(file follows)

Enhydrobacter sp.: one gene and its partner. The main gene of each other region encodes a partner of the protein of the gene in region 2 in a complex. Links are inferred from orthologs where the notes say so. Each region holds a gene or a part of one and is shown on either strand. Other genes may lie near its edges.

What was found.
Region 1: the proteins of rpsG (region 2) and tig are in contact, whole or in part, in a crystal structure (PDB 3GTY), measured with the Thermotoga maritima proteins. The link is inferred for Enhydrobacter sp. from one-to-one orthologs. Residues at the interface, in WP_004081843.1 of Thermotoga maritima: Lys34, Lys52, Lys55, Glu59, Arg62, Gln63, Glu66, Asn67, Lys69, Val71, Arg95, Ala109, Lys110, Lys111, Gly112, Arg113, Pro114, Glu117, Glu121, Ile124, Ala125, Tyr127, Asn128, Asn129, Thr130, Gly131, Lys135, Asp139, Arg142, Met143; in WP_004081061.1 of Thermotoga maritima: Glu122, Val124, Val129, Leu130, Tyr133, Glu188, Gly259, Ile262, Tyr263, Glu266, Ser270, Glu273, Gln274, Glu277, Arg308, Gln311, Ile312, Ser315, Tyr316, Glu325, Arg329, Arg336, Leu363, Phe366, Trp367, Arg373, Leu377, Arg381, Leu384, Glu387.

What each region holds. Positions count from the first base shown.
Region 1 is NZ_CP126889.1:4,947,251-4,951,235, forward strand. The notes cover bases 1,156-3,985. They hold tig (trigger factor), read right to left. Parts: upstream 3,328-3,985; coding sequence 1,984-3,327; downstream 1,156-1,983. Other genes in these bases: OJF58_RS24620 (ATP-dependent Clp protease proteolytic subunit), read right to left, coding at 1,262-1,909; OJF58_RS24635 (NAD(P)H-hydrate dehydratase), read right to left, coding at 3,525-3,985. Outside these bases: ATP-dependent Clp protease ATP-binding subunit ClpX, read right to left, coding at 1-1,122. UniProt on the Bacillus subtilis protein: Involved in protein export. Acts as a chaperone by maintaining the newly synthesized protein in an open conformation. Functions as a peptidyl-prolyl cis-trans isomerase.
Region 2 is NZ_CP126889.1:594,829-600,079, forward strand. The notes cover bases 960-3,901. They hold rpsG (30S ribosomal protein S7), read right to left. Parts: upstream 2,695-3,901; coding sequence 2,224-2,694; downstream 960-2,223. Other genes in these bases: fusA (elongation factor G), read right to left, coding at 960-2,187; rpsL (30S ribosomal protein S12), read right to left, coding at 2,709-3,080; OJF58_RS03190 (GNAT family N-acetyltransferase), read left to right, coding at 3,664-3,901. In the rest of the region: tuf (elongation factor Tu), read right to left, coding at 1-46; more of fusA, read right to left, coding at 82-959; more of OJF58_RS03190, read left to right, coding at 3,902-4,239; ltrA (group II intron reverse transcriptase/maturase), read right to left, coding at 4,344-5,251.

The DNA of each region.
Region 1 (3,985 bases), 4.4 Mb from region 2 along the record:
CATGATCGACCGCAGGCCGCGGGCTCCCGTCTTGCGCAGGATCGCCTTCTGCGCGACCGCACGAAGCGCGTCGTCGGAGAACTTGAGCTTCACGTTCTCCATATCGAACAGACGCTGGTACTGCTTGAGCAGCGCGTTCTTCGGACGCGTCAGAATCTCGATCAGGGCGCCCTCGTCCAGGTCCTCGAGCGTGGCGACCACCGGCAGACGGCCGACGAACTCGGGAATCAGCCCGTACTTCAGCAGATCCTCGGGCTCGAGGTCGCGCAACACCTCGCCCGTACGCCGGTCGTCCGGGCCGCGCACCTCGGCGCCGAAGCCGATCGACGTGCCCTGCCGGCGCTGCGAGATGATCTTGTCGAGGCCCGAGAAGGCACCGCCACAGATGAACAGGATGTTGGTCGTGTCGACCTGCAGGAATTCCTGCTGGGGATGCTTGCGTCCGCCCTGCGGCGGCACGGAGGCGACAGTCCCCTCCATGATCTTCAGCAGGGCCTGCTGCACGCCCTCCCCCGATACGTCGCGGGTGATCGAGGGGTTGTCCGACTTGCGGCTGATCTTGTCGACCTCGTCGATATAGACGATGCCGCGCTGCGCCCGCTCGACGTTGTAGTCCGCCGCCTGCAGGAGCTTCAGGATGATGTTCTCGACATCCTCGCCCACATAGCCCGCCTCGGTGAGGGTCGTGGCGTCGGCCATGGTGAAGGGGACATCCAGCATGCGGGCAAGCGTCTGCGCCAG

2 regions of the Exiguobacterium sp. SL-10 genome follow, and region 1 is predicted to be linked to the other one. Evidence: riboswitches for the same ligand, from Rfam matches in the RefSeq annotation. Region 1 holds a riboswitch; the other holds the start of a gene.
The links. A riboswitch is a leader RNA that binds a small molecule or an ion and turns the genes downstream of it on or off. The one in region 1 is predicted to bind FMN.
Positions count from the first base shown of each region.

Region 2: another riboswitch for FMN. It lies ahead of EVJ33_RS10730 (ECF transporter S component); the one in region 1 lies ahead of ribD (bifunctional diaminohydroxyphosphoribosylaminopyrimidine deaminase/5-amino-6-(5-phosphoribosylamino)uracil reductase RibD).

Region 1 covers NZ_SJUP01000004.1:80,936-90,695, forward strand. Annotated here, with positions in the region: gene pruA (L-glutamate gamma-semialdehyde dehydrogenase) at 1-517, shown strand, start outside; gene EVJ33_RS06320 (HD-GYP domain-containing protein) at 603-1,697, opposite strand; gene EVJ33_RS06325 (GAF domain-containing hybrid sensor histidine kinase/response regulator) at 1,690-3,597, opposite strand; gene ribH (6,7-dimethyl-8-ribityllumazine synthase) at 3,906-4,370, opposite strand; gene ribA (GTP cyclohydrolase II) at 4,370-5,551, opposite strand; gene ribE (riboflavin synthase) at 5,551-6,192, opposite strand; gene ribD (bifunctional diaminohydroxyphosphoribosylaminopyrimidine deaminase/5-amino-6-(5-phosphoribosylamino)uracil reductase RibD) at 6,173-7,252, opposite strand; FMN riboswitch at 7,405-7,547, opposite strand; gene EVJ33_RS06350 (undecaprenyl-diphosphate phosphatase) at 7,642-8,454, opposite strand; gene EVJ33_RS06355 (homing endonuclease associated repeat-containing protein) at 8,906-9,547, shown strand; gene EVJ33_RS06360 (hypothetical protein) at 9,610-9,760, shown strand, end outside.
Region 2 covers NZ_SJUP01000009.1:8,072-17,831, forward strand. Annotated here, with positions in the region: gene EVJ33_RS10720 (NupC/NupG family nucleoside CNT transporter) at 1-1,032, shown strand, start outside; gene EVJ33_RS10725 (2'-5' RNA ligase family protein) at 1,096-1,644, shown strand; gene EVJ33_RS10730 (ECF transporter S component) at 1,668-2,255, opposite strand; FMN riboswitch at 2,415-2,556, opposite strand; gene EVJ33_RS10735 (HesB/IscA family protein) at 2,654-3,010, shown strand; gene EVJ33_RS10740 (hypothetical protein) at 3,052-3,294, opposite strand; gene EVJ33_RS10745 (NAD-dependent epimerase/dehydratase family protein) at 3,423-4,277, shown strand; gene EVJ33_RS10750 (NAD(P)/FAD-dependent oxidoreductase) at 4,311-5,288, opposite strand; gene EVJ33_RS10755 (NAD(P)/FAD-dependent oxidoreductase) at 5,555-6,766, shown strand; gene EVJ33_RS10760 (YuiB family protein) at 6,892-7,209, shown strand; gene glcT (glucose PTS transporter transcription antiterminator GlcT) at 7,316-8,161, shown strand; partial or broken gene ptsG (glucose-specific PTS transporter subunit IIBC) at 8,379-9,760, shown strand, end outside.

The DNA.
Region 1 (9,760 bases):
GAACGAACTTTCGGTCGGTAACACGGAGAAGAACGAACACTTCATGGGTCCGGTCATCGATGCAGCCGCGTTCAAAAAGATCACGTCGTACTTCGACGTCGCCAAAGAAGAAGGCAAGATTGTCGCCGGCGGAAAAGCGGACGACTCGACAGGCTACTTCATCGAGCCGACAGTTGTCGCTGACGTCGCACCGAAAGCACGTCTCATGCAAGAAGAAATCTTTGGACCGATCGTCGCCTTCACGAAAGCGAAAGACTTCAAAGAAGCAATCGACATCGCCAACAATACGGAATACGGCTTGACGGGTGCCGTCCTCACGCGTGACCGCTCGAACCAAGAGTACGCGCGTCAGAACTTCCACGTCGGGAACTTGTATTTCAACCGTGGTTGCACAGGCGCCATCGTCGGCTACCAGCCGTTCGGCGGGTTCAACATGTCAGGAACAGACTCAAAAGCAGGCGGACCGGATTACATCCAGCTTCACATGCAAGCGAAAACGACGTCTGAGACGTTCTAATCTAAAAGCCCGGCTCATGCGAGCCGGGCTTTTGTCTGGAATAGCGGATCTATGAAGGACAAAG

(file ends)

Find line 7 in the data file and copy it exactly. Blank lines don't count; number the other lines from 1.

The DNA of each region.